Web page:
"We live in a more global economy and investment culture now, and in light of this, we think that the state's rules are outdated and need to be updated to provide us with greater investment flexibility," said John Keane, the plan's executive director. As of April 30, 60.3% of the plan's assets were invested in equity and 33.4 % in fixed income, with the remaining assets invested in two real estate portfolios.
The proposal that Mr. Keane is drafting — along with Mr. Klausner, the system's attorney — would specifically amend the portions of Florida law that govern how plan trustees may invest pension assets
There are 366 police and fire plans in the state with a combined $10.4 billion in assets, according to the Florida Division of Retirement, Tallahassee. Mr. Klausner explained that not all of these plans are subject to every restriction — they can avoid most of the restrictions by placing the rebated state assets in "supplemental" pension plans, such as defined contribution plans. Also, some systems may have received individual exemptions to the statutes from the state over the years.
However, every police and fire retirement plan that receives state money is subject to the 10% limit on international investments, Mr. Klausner said.
Mr. Keane said he and Mr. Klausner are doing a "comprehensive rewrite" of the investment guidelines that will ultimately serve as a "uniform" investment code for the state's police and fire plans. "We will be taking it out to other state police and fire systems, as well as labor unions, for their support shortly," said Mr. Keane, adding that the proposal will be complete by Sept. 1 and could go into effect by July 2006.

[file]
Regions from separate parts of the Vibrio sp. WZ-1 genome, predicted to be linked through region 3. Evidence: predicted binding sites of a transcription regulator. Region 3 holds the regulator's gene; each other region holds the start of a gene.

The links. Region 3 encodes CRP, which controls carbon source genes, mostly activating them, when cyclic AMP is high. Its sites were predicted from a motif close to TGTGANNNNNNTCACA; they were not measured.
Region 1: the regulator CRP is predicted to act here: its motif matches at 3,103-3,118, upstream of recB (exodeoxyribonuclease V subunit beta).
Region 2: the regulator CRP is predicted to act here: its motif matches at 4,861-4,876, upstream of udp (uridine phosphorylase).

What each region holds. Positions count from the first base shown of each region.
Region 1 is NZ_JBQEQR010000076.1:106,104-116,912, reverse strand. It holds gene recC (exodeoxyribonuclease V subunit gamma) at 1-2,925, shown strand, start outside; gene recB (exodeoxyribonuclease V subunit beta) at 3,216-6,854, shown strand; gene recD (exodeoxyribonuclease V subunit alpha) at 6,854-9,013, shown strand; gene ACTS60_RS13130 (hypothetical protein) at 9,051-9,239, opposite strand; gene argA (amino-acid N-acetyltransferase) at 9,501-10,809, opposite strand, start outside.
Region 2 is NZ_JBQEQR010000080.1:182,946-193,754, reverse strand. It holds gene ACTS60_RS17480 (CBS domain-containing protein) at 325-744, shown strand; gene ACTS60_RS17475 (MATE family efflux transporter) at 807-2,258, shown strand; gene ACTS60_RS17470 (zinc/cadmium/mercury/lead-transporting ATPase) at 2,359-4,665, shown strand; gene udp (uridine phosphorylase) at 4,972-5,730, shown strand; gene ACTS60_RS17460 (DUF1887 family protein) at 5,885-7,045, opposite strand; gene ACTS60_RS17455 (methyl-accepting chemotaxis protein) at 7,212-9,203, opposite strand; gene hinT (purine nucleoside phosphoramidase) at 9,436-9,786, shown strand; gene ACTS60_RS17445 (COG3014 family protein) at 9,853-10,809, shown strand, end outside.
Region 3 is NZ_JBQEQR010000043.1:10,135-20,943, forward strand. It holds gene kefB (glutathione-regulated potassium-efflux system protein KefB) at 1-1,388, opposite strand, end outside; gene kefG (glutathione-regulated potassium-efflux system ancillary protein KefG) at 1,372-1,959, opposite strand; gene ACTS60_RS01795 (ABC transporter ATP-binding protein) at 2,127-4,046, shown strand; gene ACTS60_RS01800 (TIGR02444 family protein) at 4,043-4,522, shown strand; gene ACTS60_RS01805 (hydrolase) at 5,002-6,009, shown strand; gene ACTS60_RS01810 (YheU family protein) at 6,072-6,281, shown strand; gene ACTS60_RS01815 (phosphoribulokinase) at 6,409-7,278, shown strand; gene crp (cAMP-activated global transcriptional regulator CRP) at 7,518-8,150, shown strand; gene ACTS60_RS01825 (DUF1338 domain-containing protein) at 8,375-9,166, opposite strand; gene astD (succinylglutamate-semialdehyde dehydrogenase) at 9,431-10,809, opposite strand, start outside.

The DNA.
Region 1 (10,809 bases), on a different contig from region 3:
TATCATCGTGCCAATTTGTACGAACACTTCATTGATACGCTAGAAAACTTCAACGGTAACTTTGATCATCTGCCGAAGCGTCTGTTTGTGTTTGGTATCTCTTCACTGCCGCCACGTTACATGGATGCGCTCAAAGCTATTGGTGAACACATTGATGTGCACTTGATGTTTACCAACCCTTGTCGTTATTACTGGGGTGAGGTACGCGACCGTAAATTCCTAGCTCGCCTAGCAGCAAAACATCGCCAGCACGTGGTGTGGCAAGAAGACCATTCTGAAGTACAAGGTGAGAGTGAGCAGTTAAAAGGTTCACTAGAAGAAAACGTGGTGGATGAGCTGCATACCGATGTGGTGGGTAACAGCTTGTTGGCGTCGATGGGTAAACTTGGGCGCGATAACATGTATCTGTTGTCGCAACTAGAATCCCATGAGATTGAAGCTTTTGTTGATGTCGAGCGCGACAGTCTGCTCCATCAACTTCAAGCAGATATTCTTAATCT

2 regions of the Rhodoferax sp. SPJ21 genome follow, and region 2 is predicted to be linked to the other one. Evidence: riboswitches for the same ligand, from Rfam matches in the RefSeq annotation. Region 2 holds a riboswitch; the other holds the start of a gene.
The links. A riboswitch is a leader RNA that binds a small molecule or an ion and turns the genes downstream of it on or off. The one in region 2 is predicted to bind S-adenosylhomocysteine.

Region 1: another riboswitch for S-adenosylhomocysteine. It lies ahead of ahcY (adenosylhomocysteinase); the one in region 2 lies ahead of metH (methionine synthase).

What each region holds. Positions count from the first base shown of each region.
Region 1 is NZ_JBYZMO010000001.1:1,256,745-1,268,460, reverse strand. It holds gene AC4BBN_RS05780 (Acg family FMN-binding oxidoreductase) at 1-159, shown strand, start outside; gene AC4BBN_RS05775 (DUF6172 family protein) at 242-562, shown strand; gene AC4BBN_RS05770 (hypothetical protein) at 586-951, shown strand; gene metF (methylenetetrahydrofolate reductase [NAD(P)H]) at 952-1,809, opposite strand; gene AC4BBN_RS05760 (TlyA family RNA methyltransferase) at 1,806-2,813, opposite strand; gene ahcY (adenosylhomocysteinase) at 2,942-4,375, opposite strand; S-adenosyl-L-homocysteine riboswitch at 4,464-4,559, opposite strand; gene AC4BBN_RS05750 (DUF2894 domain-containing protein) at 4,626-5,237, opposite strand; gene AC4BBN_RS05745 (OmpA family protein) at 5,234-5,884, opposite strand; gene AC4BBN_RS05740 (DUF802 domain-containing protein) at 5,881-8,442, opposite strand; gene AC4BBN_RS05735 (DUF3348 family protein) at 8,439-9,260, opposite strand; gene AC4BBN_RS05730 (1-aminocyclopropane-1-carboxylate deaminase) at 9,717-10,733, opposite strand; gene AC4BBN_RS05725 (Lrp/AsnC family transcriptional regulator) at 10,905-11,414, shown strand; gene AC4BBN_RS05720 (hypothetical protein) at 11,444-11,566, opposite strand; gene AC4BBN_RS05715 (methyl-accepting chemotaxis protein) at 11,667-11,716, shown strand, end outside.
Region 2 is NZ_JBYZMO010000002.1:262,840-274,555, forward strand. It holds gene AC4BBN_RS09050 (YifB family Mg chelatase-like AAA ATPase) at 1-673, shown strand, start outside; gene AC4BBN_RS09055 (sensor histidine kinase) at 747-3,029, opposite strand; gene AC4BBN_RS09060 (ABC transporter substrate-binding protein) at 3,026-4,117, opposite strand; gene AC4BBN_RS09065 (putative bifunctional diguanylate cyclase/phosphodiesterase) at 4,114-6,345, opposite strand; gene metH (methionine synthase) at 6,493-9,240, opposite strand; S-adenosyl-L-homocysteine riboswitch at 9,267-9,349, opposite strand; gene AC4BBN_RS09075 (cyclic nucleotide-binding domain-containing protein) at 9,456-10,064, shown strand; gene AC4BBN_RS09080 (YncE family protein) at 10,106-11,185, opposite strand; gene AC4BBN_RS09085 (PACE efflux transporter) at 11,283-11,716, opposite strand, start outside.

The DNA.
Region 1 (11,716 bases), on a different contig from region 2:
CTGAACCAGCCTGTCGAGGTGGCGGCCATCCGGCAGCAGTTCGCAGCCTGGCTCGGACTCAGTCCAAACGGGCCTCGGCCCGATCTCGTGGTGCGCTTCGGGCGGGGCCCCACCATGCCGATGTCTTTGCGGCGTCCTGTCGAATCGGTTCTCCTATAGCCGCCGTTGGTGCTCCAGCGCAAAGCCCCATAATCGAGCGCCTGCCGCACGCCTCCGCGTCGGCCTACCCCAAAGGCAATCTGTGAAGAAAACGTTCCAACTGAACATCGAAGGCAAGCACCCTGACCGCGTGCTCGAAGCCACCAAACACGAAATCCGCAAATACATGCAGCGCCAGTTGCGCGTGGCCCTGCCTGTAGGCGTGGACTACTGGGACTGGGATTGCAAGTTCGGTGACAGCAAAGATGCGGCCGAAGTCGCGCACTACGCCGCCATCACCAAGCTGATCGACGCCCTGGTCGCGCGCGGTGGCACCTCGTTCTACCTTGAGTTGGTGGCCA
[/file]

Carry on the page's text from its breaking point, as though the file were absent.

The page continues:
The most appealing part of the proposal is eliminating the limits on investing in international securities, Mr. Klausner said. A number of state police and fire officials say that the 10% ceiling makes it more difficult to manage a plans' overall asset allocation and investment strategies.
"Lifting the limit on international will allow plan sponsors to avoid micromanaging portions of their portfolios," said Mr. Klausner.
Robert Nagle, administrator of the $1.3 billion City of Miami Firefighters and Police Retirement Trust, and John Girard, trustee for the $131 million Boca Raton Police and Firefighters Retirement System, said they would support the proposal. Mr. Girard said lifting the restriction would maximize potential performance.
If approved, Mr. Keane said, the ultimate result will be allow for greater investment diversification. However, the state's police and fire pension plans aren't likely to immediately make dramatic adjustments to their investment strategies, he said.
That appears to be the case in states such as New Mexico, where the state Legislature in July allowed state pension plans to invest in alternatives. Robert E. Gish, director of investments for the $10.1 billion Public Employees Retirement Association of New Mexico, Santa Fe, said his plan is taking calculated steps to invest in new asset classes. "It's ultimately a function of the perceived level of risk that your board believes is appropriate for their fund," "We want the lowest risk with the greatest returns possible."
Mr. Gish said the he expects the system and its trustees will educate itself on alternatives for the next six to nine months.